Schumer: Democrats 'cannot and will not' raise debt ceiling through reconciliation

Senate Majority Leader Charles SchumerChuck SchumerHispanic organizations call for Latino climate justice in reconciliation Senate to vote next week on Freedom to Vote Act To Win 2022: Go big on reconciliation and invest in Latinx voters MORE (D-N.Y.) on Wednesday vowed that Democrats "cannot and will not" raise the nation's borrowing limit as part of a sweeping spending bill.

"Now in solving this crisis, this body cannot and will not go through a drawn-out unpredictable process sought by the minority leader. ... To do this through reconciliation requires ping-ponging separate bills back from the Senate and the House," Schumer said.

"It's uncharted waters," he added.


Schumer's comments take one potential vehicle for a debt ceiling hike off the table as the Senate could vote as soon as Wednesday to fund the government through Dec. 3. Congress has until Oct. 18 to raise the debt limit or face a historic and catastrophic default, according to a letter this week from Treasury Secretary Janet YellenJanet Louise YellenBiden's IRS proposal could mark the end of privacy in banking Climate crisis: The house is on fire, will banking regulators break the glass? Overnight Energy & Environment — Presented by ExxonMobil — Climate divides conservative Democrats in reconciliation push MORE.  

Republicans are trying to force Democrats to raise the debt ceiling through reconciliation, a budget process that Democrats are using to pass their sweeping spending bill without GOP support. 

But Senate Democrats have been loath to put that option on the table, with Schumer and Sen. Dick DurbinDick DurbinFill the Eastern District of Virginia  Senators preview bill to stop tech giants from prioritizing their own products Democrats struggle to gain steam on Biden spending plan MORE (D-Ill.), his No. 2, calling it a "nonstarter" on Tuesday.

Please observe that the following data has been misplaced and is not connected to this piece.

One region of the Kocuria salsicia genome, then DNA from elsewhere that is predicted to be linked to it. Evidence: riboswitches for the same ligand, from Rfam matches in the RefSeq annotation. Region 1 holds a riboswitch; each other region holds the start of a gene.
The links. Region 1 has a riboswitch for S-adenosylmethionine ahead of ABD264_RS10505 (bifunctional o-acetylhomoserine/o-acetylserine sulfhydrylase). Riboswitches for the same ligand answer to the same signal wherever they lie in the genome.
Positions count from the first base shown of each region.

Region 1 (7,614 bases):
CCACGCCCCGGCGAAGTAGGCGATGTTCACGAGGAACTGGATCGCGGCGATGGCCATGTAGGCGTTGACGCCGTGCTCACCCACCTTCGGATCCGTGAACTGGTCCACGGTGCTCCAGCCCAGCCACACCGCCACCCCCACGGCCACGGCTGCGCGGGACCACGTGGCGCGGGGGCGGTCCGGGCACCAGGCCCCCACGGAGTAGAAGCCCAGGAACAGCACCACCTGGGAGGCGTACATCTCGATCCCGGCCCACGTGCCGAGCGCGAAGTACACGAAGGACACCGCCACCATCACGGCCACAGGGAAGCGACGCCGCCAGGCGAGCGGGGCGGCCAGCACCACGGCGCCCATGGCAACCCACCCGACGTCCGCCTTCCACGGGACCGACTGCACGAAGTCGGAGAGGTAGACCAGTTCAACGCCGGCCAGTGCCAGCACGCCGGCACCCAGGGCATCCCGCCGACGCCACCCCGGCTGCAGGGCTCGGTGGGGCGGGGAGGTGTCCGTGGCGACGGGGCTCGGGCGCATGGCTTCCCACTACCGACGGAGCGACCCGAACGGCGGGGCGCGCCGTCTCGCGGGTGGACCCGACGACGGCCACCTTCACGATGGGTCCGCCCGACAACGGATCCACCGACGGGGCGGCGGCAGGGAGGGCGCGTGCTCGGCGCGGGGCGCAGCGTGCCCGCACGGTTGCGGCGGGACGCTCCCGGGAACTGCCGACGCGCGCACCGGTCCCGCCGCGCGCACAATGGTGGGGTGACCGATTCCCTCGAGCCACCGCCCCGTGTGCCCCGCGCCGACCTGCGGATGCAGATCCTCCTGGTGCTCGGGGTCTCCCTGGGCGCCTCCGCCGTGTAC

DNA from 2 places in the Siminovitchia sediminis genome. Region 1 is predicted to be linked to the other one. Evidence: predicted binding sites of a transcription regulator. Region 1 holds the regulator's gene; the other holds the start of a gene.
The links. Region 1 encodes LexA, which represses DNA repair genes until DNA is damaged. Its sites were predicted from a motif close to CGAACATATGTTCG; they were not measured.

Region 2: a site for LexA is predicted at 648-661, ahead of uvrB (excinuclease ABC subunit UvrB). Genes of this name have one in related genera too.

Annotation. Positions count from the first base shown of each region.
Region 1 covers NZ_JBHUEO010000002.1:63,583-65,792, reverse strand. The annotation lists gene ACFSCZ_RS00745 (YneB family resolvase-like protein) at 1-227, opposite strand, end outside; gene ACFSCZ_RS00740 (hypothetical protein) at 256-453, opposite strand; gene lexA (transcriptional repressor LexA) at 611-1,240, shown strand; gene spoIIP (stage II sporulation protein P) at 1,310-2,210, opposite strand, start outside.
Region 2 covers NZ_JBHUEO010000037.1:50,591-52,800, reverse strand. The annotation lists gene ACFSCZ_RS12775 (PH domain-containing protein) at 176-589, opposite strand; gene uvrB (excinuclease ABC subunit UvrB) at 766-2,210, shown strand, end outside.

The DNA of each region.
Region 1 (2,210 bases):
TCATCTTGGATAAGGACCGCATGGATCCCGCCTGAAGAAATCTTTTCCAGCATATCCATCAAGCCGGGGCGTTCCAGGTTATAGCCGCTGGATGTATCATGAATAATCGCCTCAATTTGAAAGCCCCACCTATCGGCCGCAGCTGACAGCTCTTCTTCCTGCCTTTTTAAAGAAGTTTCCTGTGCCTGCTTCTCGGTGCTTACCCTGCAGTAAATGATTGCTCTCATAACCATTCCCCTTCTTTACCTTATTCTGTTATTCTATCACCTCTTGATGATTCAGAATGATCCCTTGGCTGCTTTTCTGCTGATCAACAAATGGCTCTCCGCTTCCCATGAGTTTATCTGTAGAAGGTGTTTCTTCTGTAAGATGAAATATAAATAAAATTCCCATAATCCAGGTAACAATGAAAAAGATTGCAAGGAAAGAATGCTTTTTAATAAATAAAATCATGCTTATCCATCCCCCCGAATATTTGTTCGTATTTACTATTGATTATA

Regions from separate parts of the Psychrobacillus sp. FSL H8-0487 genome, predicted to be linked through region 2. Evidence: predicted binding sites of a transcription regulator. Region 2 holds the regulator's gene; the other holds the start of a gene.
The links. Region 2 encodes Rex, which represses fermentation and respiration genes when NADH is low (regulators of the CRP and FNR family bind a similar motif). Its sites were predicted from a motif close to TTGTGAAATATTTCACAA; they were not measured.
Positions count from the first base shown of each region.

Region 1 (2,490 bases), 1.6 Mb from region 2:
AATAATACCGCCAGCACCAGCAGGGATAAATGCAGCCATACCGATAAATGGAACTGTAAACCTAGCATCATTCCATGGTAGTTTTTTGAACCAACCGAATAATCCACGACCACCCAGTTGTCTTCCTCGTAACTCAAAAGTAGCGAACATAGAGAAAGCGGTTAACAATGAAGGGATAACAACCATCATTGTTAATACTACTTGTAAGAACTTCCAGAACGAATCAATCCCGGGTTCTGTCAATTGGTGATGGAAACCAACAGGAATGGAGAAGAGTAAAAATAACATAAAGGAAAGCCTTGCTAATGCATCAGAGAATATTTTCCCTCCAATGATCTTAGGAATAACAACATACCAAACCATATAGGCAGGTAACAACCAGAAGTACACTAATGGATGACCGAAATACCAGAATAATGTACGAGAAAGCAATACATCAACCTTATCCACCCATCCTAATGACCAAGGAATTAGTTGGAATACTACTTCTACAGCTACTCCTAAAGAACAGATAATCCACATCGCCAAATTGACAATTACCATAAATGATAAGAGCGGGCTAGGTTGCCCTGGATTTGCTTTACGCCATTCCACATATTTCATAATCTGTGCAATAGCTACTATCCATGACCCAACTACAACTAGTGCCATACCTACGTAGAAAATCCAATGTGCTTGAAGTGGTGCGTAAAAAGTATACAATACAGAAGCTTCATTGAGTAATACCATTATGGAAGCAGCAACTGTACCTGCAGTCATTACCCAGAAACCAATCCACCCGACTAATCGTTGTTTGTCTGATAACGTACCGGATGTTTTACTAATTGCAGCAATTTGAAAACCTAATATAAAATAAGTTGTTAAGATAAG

Republicans previously blocked a House-passed bill on Monday that would suspend the debt ceiling through 2022 and fund the government until Dec. 3. Senate Minority Leader Mitch McConnellAddison (Mitch) Mitchell McConnellBiden signs bill to raise debt ceiling On The Money — Progressives play hard ball on Biden budget plan Schumer, McConnell headed for another collision over voting rights MORE (R-Ky.) also blocked an effort by Schumer on Tuesday to bypass the 60-vote legislative filibuster.

Forcing Democrats to raise the debt ceiling through reconciliation would require them to attach a number to how high they want to raise the nation's borrowing limit, compared to suspending the debt ceiling, which only requires a date for when it will kick back in.


The House could pass a standalone debt bill as soon as Wednesday, and Schumer, on Wednesday, made a standalone bill available for a vote in the Senate. But both of those would likely be blocked by Republicans. 

McConnell, backed by the 49 other members of his caucus, has shown no signs of backing down.

"There is no chance, no chance the Republican conference will go out of our way to help Democrats conserve their time and energy so they can resume ramming through partisan socialism as fast as possible," McConnell said.